Another great touch that Ron Howard provides us in Rush is a very detailed story of what took place off the track by having the real Niki Lauda serving as a consultant on the film. Niki Lauda’s journey of being a methodical and rigid driver to embracing life and learning how to truly love another in his personal life stands in stark contrast to Hunt’s decadent, hammer-of-the-gods, Led Zeppelin-like lifestyle. And as you watch these two men’s journey, you get the sense that the scenes aren’t simply the by-product of the script but are actual moments from Lauda’s recollections.
Chris Hemsworth, through his portrayal of James Hunt, begins a real campaign to establish himself as serious actor capable of carrying a film beyond his Marvel superhero franchise. As endearing as Hemsworth’s portray of Hunt is, the real payoff from this film is Daniel Bruhl who is given a very rich character transformation throughout the film. He is able to embody different shades of the complexity that is Niki Lauda. We see him as a young man driven to methodically climb the ladder to being the best racer in the world. We also get to experience his tenderness as he learns to open up his heart to a love that makes him confront his dedication to winning at all costs. His pursuit of love is also the polar opposite of Hunt’s shallow conquests. Lauda also endures tragedy in the film that would break most people experiencing what he faces.
If there are any weak points in this film, it is the underdeveloped character arc of Olivia Wilde’s Suzy Miller, Hunt’s eventual wife, and her very limited screen time. Suzy’s relationship with James Hunt is given center stage at one point in the film, but the complexity of the relationship and how it affects Hunt is never fully explored as she is sidelined for much of the film to make room for the racing rivalry. I get the feeling that some of their romantic relationship and its fallout probably impacted Hunt greatly and carried over to his rivalry with Lauda. Unfortunately, Suzy Miller exits Hunt’s life in the movie in much of the same way as all of the one-night stands we saw Hunt engage in.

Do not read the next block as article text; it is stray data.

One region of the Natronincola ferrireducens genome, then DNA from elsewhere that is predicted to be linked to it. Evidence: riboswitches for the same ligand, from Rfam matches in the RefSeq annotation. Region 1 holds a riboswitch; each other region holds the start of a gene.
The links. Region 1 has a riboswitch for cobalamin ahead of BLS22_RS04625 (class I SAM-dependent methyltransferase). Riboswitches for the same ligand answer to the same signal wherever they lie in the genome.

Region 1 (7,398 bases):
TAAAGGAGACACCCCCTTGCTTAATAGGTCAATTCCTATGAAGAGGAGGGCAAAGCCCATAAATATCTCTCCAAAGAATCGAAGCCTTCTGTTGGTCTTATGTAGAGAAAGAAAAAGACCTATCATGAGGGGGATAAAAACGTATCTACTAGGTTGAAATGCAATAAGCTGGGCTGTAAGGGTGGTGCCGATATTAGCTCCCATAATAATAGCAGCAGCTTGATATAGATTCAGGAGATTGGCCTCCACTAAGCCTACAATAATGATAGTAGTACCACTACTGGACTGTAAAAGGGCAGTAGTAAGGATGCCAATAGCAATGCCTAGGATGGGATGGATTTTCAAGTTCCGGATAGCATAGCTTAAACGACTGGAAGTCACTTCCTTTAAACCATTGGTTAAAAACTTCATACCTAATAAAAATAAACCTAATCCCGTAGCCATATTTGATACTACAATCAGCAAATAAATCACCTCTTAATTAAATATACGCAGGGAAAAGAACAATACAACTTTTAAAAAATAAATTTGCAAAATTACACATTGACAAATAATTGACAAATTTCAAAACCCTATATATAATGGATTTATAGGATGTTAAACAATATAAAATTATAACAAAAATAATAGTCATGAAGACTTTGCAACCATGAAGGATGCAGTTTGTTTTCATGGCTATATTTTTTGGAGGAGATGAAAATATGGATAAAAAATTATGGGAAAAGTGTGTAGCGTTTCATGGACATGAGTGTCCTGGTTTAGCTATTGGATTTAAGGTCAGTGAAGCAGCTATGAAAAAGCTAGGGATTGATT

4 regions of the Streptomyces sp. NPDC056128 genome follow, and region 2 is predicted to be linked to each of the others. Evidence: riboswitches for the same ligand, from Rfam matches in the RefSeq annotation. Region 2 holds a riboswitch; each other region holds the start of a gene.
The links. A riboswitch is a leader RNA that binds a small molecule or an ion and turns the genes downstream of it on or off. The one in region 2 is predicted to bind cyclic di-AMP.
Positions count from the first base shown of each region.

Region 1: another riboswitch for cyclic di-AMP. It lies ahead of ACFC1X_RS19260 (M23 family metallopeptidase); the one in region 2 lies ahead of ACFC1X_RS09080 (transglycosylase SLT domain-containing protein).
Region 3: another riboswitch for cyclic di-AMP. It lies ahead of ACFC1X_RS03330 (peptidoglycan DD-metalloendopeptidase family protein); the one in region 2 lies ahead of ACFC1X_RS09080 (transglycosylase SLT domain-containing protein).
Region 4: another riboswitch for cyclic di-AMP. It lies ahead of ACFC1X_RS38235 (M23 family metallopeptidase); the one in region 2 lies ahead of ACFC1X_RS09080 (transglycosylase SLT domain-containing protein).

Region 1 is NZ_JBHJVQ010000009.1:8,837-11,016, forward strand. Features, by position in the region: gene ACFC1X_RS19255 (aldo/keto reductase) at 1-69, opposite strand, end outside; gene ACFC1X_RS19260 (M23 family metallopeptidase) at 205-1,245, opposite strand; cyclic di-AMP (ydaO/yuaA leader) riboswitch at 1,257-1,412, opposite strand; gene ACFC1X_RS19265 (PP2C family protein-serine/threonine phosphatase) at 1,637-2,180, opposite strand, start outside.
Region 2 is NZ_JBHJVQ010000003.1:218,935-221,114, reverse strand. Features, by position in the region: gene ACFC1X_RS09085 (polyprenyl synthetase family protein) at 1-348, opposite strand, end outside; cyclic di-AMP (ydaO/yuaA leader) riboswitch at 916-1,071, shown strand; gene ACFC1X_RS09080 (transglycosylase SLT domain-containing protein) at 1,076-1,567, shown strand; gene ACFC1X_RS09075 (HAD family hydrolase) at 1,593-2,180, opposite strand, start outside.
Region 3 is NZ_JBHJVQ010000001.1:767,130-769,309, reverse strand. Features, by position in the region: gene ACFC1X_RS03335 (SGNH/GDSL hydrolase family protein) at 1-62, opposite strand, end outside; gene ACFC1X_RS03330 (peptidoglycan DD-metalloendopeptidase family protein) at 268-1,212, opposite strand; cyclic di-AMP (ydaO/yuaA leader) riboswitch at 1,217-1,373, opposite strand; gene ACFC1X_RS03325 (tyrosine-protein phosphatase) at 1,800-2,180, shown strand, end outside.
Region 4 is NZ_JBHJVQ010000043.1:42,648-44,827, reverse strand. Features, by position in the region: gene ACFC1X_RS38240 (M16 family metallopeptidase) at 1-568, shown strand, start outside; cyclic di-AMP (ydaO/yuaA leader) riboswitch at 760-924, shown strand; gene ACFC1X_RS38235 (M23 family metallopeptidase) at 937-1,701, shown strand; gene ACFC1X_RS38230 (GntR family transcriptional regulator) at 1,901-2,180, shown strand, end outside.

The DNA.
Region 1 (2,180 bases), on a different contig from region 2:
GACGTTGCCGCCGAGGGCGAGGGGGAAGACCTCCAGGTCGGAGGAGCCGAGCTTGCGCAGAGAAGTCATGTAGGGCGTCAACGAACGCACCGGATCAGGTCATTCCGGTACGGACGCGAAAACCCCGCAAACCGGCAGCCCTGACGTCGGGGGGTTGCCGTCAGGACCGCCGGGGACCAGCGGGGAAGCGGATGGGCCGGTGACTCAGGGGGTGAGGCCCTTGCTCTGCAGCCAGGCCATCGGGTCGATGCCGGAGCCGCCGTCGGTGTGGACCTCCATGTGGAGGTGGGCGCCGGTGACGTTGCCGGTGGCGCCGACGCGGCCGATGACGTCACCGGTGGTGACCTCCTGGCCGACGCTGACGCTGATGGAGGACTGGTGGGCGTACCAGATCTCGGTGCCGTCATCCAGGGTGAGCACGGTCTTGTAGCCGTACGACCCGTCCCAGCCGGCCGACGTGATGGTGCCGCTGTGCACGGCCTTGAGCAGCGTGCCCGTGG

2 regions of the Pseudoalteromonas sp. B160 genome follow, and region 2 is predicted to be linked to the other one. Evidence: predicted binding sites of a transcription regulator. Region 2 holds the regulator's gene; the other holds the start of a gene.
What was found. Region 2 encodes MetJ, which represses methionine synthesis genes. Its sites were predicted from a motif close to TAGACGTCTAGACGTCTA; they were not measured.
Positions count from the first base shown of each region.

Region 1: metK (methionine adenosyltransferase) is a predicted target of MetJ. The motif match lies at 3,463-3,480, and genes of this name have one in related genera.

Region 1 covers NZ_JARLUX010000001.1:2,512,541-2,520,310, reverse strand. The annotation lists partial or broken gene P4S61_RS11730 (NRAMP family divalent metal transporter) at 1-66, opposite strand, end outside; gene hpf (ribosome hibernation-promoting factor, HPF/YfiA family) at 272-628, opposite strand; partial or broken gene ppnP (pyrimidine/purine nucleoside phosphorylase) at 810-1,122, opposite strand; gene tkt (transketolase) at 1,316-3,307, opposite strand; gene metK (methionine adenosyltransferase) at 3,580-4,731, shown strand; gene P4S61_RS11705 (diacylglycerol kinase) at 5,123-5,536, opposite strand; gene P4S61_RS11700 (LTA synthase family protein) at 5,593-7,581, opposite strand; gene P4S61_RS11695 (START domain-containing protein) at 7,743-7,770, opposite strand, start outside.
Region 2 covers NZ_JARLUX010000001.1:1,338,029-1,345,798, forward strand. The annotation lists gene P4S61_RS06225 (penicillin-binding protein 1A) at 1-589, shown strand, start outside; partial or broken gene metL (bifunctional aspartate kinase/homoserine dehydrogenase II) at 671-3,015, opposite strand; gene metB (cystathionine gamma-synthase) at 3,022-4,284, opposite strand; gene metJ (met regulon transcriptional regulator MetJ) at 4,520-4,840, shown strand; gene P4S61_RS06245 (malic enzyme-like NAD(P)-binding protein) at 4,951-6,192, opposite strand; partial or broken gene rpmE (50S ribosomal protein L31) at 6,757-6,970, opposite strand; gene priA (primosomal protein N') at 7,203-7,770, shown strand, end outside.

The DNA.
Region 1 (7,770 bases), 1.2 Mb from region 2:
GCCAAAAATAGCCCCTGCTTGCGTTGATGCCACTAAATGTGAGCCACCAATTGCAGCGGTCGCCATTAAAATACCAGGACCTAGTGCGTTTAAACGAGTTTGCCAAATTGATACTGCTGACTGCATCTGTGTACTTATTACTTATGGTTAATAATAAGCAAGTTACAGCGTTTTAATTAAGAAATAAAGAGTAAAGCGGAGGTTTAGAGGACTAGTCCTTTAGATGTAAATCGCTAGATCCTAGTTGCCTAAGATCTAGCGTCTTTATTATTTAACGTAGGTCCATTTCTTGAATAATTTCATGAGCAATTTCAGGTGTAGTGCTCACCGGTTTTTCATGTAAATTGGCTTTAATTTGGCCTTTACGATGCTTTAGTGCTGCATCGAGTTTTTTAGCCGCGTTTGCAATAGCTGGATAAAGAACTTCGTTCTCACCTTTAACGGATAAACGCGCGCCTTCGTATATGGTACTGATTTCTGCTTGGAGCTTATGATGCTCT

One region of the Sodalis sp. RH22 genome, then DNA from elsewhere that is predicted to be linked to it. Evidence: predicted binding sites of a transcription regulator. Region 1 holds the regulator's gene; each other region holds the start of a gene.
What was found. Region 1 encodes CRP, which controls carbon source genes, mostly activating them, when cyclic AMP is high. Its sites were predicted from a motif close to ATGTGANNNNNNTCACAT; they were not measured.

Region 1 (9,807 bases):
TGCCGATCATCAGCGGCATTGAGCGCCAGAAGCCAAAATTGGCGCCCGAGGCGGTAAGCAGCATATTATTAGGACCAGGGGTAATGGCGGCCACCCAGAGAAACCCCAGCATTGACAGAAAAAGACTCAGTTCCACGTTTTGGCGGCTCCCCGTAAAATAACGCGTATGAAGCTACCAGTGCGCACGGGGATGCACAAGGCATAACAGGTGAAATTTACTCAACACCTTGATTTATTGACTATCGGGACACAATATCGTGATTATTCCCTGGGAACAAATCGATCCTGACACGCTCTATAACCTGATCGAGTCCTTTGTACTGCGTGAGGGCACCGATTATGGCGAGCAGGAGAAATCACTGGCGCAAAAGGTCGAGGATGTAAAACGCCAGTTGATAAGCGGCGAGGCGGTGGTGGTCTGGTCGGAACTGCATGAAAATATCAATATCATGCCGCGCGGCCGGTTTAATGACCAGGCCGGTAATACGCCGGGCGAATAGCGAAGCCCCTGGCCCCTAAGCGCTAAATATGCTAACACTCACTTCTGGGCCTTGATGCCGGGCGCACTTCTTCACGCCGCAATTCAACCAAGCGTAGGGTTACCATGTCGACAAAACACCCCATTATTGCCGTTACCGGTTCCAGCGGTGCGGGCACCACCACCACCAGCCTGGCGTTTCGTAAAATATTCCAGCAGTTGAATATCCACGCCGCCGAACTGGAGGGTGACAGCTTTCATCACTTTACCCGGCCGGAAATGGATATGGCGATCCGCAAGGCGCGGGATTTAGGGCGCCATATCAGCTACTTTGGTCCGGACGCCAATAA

Rush is a first and foremost a drama that is supported with the backdrop of Formula One racing and not the other way around. In many ways, this is the most adult-themed film of Ron Howard’s career in that it is simultaneously engaging, gritty, sexy, and authentic to the time it portrays. Its subject matter, like the tracks being driven on, is dangerous and risky. Despite being known for such fan-favorites as Apollo 13, A Beautiful Mind,Angels & Demons, Arrested Development, and The Grinch, this may prove to be Howard’s best film to date, and one of his most balanced.
Ultimately, Rush doesn’t seek to present the audience with a message, or a moral lesson. Instead it simply tells the story of two men driven by passion to win and live life to the full. We also have the pleasure of witnessing how they drove each other in those pursuits. Rush provides a strong story, roaring engines, fantastic racing, and a window into the golden-era of a sport that we will probably never be duplicated again.